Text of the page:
Hopes are high from Ron Howard’s adaptation of JD Vance’s memoir, Hillbilly Elegy, especially since it is a riveting portrait of growing up in Appalachia under the influence of his opioid addict mother, Bev, and the profound support of his Mamaw. The book, since its publication in 2016, became a bestseller because it was able to reflect upon the lack of structure in that subculture, one that is desperately in need of attention from a unifying and understanding force. Howard’s film, unfortunately, offers nothing deeper than a possibly a film that glorifies poverty porn enough that it becomes an automatic shoo-in for the upcoming awards season. That’s what happens when you give the source material to a ‘happy’ filmmaker like Howard. Suddenly, even the most horrifying tale of bad parenting is just… schmaltz.
What is the story about?
In 2011, JD Vance (Gabriel Basso) was a gifted student of Yale Law School. He’s in his final week of interviews for the big Summer Internship, and at the orientation party, JD doesn’t know how to use the silverware properly. We don’t see how his poor beginnings afford him a Yale education and we don’t see much of a personality to him other than his traumatic and abusive past. Fourteen years earlier, teenage JD (Owen Asztalos) is dealing with his unstable mother Bev (Amy Adams) in Middletown, Ohio. His grandmother Mamaw (Glenn Close) is telling everyone to ‘perch and swivel’ at a family get-together across the state line in rural Kentucky. When the adult JD is summoned back home at the behest of his elder sister when Bev relapses again, we are pushed through a series of flashbacks of his single mum, trying to get through nursing school and raise the kids, supposedly misunderstood by her children who would much rather spend their time with Mamaw.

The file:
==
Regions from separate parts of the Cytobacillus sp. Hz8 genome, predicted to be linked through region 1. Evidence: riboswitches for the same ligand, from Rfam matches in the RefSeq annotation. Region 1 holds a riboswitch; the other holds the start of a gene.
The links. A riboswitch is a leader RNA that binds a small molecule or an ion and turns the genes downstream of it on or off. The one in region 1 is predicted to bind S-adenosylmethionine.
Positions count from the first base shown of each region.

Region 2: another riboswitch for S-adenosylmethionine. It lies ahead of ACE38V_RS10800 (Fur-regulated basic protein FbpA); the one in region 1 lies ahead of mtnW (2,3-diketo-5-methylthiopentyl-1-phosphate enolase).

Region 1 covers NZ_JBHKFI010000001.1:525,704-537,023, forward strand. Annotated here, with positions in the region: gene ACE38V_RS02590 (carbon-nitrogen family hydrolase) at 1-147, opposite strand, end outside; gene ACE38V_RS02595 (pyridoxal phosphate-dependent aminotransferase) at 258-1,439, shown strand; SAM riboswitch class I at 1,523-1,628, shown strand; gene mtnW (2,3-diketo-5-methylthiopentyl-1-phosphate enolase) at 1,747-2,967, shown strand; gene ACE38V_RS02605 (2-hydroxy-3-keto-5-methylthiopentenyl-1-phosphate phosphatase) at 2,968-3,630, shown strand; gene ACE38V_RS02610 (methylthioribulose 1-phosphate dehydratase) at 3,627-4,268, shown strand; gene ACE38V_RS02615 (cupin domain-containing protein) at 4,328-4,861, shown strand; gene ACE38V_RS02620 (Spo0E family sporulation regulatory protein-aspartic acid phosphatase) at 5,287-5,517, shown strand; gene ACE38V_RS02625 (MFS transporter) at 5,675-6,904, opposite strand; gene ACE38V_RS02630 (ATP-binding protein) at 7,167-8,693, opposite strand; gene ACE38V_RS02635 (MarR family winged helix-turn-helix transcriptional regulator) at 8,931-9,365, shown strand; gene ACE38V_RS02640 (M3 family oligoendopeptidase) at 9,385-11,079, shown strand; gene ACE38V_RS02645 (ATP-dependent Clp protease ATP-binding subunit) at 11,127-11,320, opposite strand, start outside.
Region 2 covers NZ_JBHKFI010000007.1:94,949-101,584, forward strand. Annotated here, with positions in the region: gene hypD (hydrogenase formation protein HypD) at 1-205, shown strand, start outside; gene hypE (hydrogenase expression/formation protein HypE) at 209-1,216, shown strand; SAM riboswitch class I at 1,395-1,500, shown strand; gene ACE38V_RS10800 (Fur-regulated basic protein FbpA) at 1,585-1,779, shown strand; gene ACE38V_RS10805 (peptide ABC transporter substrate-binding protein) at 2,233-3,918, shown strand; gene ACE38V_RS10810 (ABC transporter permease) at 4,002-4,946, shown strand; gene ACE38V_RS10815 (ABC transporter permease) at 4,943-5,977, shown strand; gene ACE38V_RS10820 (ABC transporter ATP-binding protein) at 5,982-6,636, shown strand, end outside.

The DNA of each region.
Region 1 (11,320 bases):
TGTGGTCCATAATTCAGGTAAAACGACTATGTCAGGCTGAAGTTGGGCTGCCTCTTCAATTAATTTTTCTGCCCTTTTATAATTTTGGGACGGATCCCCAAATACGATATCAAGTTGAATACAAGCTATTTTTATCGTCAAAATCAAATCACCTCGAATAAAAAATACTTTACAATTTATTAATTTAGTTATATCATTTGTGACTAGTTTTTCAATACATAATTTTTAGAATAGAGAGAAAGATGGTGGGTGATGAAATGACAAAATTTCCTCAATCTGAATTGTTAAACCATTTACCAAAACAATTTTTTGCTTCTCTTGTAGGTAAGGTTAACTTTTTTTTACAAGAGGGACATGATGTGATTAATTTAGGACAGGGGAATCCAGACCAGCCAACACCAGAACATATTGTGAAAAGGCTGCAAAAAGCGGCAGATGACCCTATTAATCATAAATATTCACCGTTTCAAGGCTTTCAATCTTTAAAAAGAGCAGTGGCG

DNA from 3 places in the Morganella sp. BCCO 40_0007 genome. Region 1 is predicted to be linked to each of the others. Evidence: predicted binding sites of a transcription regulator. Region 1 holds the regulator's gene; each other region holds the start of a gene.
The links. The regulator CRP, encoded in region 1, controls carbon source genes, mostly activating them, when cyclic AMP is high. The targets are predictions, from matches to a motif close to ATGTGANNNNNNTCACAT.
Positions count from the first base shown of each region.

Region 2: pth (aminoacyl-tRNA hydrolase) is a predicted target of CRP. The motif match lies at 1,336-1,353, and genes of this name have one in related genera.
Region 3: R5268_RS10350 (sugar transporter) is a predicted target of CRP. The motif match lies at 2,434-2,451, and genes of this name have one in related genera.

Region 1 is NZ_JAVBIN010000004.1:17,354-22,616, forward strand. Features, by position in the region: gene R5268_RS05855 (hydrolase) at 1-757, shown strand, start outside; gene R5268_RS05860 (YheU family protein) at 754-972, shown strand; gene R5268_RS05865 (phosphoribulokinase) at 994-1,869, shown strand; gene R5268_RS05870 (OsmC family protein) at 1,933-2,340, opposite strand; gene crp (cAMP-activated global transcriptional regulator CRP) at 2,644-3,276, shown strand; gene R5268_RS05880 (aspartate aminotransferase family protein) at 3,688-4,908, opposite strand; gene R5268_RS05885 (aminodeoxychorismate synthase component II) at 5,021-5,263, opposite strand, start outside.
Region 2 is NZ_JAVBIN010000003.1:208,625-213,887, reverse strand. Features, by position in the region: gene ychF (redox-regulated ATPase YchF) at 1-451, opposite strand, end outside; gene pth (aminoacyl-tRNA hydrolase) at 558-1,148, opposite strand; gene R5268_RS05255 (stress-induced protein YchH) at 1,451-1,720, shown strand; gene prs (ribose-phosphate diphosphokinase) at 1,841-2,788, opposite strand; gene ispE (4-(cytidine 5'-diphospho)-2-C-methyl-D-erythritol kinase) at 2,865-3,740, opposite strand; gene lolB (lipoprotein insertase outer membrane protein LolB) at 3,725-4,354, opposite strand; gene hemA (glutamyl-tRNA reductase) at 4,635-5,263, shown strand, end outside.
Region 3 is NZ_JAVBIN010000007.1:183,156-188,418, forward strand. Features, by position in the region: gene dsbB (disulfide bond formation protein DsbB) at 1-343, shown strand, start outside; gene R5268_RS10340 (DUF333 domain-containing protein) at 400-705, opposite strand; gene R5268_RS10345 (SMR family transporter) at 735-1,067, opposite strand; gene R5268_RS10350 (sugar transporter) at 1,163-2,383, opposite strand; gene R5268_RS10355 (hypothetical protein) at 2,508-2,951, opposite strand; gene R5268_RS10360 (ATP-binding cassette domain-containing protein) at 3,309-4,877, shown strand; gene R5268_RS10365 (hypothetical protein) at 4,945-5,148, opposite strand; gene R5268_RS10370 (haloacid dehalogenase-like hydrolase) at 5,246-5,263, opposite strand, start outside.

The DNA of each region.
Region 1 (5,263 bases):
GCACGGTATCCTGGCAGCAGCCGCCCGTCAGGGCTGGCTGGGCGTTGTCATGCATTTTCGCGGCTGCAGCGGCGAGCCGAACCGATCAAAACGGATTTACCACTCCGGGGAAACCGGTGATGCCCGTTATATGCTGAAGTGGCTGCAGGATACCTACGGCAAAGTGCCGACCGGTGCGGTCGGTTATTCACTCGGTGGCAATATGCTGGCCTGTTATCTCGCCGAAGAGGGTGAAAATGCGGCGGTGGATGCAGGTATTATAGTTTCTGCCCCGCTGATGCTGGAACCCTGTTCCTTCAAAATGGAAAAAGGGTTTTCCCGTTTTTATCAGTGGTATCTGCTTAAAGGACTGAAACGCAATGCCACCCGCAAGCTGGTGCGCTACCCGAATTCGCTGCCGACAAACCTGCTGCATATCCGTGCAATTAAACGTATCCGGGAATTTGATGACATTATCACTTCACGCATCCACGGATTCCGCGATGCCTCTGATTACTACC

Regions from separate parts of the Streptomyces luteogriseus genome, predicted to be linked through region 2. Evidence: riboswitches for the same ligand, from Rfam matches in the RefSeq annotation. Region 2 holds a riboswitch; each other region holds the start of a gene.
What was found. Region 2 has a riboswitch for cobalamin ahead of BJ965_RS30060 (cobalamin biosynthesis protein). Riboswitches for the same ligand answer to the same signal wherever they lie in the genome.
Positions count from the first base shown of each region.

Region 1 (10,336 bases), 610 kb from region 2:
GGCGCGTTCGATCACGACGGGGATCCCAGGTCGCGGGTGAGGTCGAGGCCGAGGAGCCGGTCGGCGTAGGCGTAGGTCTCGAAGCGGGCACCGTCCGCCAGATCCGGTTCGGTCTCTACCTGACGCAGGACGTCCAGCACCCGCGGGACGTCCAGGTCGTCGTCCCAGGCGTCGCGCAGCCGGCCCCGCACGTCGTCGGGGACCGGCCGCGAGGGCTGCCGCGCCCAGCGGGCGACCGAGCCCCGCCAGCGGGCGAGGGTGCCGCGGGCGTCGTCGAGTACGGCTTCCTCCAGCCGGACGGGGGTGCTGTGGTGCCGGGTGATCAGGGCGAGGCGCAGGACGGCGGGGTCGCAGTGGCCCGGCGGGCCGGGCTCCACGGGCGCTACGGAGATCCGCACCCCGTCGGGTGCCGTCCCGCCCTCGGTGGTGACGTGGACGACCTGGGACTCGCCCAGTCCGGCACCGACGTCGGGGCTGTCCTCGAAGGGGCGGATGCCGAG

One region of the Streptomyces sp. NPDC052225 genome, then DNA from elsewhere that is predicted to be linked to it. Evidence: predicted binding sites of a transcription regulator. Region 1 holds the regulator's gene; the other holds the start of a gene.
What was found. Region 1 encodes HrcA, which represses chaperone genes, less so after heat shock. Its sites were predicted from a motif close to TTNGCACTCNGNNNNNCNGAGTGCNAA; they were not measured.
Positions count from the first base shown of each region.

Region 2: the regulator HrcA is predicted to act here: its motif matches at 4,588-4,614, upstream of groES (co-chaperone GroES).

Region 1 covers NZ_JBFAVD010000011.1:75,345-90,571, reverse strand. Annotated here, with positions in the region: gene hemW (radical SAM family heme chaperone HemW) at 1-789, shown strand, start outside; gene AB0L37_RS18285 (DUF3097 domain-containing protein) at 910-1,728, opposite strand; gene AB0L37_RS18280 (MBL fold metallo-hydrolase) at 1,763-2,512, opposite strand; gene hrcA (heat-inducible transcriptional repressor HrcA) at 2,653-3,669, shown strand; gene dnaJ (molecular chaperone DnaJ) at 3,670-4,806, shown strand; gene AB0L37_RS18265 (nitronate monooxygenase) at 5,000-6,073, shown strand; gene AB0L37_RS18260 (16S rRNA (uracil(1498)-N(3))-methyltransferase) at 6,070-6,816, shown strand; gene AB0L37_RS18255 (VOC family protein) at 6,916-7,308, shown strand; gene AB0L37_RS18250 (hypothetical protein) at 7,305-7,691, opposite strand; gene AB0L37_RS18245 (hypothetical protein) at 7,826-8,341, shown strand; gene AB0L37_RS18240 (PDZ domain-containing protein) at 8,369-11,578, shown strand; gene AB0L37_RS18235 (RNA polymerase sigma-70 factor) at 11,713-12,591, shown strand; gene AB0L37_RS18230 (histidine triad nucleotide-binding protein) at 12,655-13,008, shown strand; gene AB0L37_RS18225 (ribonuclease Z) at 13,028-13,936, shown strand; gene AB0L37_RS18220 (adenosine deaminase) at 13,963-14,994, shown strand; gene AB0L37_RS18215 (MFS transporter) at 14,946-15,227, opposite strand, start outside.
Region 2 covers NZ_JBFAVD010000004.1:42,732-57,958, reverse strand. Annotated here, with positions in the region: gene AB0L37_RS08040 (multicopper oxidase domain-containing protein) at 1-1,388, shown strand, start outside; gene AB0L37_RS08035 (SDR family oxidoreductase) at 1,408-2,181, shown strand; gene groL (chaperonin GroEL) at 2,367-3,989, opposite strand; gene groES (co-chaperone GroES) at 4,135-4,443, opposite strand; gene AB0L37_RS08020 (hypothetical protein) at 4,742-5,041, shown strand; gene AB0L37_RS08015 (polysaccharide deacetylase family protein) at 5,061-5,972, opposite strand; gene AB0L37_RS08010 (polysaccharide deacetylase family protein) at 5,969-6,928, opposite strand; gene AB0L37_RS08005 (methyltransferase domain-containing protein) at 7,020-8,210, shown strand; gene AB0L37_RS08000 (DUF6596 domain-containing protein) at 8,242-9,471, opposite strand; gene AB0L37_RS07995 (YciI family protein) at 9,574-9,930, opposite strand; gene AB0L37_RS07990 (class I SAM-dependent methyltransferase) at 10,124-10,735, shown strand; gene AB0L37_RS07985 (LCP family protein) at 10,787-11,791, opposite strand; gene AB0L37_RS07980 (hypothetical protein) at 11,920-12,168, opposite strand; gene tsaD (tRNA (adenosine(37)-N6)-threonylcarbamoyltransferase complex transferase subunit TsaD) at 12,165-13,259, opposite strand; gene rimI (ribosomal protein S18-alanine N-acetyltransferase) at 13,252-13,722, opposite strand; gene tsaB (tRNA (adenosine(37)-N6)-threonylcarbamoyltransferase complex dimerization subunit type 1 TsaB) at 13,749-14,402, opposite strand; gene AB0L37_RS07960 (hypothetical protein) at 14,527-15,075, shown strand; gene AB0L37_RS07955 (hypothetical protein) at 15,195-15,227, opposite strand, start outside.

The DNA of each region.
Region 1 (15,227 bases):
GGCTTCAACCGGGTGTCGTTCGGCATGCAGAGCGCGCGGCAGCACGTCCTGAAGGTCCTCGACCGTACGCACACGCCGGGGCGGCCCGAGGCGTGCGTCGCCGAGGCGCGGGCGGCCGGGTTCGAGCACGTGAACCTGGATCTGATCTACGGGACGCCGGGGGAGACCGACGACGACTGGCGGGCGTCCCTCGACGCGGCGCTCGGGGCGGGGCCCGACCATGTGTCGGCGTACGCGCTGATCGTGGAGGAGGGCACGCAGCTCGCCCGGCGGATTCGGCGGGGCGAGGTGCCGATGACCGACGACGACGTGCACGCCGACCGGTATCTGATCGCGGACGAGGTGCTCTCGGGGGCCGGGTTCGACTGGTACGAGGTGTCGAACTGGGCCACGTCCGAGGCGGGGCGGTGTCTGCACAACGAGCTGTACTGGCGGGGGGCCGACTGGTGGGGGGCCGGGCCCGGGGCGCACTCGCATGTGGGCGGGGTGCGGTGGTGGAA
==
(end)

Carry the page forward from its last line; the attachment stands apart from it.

For however the characters are written, Close is excellent as Mamaw, lending some gravitas to the proceedings. Adams is also able to look and play the part of an addict who has reached rock-bottom. The sheer narrative makes sure that both women are overpowering the other performers although Haley Bennett has a welcome restraint and Asztalos also does a fine job.
Music & Other Departments
Hillbilly Elegy’s production design is a bit gimmicky and very overstated. But the film has been shot well and scored very well by Hans Zimmer who gives it the right Bluegrass feel.
Close’s performance is sensational and the last twenty minutes of the movie which take the obvious feel-good turn of overcoming adversity are something that Howard is obviously most comfortable with. They don’t really make sense overall but they are lightyears better than the general kicking and screaming of the rest of the film.
It is obvious that Bev is an extremely emotionally and physically abusive mother, and frankly, I am done with movies that highlight such relationships with the ethos of having to hold on to them forever just because. Abuse is real and there ain’t nothing feel-good about it.
Did I enjoy it?
No. It is a very melodramatic film that could be something that would be on the Lifetime channel in the afternoon. Why is this on Netflix, and why is it Oscar-bait?
Do I recommend it?
No. Close is fantastic but that’s not reason enough to endure it.